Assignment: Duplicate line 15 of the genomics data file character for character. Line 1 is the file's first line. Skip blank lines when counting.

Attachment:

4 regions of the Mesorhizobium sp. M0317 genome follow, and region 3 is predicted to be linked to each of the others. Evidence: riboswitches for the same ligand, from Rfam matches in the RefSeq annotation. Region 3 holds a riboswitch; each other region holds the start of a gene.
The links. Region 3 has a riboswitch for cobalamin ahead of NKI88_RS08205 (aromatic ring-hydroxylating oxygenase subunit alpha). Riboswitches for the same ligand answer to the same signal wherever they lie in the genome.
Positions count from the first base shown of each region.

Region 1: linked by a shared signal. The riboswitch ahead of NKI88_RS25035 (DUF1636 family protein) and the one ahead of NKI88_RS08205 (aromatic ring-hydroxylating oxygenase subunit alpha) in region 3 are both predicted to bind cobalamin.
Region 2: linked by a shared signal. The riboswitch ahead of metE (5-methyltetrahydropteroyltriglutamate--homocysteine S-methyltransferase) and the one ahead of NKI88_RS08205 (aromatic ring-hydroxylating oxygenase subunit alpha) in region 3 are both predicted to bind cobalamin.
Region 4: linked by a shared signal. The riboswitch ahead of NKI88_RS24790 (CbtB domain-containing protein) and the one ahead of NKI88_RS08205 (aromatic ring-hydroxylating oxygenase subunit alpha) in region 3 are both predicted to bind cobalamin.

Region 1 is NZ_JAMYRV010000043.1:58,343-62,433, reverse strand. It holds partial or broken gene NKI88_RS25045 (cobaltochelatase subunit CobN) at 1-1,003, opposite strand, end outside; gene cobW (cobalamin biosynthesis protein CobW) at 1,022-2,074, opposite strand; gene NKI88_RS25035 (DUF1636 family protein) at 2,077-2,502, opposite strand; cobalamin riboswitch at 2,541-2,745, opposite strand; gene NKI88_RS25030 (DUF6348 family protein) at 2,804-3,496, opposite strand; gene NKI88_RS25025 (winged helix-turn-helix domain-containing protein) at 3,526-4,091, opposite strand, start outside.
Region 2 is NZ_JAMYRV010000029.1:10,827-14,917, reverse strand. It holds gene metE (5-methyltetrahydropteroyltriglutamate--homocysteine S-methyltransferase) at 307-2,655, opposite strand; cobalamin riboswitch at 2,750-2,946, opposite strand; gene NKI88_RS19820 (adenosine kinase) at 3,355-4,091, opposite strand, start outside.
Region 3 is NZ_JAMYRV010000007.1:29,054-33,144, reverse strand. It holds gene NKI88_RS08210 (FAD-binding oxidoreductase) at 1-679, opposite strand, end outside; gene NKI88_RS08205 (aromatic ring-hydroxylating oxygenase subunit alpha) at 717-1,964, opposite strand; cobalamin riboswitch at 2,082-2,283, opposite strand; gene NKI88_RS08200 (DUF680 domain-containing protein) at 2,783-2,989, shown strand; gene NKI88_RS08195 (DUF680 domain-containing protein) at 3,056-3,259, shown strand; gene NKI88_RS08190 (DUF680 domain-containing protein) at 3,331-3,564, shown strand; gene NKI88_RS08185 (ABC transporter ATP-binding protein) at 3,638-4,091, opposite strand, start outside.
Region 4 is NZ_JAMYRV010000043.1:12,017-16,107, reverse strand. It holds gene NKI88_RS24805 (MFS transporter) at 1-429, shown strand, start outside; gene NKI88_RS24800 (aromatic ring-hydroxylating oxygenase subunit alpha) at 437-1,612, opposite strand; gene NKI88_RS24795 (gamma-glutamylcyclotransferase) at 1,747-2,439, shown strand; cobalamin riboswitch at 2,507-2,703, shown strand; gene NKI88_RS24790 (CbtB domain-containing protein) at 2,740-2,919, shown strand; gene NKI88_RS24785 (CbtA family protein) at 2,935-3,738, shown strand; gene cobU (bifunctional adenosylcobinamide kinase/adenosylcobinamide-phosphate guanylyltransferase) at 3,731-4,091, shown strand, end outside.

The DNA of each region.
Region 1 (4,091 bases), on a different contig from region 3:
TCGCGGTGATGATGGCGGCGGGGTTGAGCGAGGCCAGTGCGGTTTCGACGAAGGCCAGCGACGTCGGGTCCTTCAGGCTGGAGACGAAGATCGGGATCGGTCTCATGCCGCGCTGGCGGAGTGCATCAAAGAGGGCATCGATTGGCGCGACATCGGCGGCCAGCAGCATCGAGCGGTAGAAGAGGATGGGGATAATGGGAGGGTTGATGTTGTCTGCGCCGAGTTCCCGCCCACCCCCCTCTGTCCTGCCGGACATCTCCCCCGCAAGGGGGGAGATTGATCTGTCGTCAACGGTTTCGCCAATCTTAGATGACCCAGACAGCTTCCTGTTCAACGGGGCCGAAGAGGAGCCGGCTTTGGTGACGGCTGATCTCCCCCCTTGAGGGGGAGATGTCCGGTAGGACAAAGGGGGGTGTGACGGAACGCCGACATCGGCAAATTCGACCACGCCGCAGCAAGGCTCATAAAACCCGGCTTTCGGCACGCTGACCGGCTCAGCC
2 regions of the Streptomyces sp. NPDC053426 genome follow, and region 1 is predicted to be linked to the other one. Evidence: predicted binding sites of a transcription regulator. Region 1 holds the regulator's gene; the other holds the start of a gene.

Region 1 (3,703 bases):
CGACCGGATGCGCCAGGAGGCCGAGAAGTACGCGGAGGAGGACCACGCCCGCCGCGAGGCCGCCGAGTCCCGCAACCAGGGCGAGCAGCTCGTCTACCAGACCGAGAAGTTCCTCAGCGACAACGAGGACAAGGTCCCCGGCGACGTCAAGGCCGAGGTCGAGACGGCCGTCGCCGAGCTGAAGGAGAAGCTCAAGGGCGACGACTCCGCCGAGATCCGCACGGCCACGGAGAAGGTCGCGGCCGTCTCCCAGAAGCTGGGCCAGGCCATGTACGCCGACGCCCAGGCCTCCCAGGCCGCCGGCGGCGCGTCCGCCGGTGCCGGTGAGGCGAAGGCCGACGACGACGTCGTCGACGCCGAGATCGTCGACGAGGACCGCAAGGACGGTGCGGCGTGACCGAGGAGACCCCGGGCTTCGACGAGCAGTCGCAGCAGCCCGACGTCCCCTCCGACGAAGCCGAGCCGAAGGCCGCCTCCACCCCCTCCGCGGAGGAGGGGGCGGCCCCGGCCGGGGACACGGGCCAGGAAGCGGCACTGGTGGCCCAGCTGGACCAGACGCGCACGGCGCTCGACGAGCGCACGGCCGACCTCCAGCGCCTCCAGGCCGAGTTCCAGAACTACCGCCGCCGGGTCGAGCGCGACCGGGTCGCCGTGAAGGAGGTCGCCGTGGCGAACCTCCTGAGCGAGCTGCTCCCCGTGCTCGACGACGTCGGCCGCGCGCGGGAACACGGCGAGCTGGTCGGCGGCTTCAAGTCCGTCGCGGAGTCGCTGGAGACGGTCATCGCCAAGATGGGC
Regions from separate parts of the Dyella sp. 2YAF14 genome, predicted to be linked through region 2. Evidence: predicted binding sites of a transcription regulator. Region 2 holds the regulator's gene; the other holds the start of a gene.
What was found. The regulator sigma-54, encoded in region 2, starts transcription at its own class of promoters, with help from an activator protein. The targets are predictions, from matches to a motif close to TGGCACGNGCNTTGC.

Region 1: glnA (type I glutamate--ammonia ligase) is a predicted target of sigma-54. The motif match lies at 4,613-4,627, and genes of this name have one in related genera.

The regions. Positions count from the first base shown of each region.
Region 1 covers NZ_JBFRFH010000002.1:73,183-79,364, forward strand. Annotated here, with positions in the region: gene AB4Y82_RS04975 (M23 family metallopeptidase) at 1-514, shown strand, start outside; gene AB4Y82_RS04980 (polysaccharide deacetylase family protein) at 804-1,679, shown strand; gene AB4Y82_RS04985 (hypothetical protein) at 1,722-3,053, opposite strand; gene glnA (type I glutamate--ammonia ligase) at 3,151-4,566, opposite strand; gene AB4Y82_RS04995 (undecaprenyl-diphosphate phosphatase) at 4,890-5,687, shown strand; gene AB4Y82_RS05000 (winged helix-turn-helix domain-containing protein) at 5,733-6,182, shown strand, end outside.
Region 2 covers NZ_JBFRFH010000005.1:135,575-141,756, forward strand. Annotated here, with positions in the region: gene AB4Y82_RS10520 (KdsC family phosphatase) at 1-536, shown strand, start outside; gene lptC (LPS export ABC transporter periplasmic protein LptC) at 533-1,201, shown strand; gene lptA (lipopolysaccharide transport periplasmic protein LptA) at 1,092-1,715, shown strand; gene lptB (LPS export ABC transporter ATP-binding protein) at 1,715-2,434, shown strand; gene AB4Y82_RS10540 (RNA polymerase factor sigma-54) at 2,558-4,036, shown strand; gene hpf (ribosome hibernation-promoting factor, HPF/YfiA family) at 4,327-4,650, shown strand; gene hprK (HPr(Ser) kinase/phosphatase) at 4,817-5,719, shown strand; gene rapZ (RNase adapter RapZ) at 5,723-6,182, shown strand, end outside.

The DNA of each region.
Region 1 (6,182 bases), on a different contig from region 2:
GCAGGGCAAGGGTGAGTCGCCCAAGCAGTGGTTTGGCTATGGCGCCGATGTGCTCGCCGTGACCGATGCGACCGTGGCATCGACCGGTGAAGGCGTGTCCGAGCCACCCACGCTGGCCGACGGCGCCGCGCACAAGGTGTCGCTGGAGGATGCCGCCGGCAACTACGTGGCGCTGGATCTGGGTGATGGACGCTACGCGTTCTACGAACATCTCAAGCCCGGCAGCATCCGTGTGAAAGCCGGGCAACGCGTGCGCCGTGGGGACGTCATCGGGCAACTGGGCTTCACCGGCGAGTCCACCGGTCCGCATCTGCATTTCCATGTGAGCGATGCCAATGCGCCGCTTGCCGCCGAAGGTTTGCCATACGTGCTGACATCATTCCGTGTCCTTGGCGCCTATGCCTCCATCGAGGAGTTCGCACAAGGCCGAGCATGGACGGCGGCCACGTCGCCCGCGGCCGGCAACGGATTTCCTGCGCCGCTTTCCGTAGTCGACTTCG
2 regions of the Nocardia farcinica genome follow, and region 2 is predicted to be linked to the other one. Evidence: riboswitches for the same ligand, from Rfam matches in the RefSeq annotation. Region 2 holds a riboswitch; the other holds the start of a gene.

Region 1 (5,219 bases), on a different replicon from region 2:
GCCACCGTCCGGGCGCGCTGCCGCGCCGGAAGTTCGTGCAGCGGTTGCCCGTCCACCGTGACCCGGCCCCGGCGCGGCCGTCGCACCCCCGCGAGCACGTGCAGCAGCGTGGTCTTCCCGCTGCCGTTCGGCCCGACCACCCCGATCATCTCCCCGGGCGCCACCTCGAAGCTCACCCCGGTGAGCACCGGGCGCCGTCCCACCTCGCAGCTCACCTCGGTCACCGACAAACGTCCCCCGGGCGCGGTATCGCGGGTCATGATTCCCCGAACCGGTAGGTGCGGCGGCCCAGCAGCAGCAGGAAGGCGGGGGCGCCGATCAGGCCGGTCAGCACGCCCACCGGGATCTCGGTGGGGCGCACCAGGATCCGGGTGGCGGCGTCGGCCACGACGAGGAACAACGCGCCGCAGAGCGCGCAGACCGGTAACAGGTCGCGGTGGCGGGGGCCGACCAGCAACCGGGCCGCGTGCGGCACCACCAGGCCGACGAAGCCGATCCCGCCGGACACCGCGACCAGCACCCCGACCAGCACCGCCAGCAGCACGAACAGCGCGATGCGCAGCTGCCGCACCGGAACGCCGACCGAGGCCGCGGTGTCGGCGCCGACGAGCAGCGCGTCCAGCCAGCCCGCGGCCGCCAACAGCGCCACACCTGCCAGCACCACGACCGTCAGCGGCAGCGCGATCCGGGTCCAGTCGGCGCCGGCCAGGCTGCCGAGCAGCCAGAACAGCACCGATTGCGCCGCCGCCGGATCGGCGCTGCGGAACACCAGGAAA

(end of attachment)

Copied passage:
Region 1 (3,703 bases):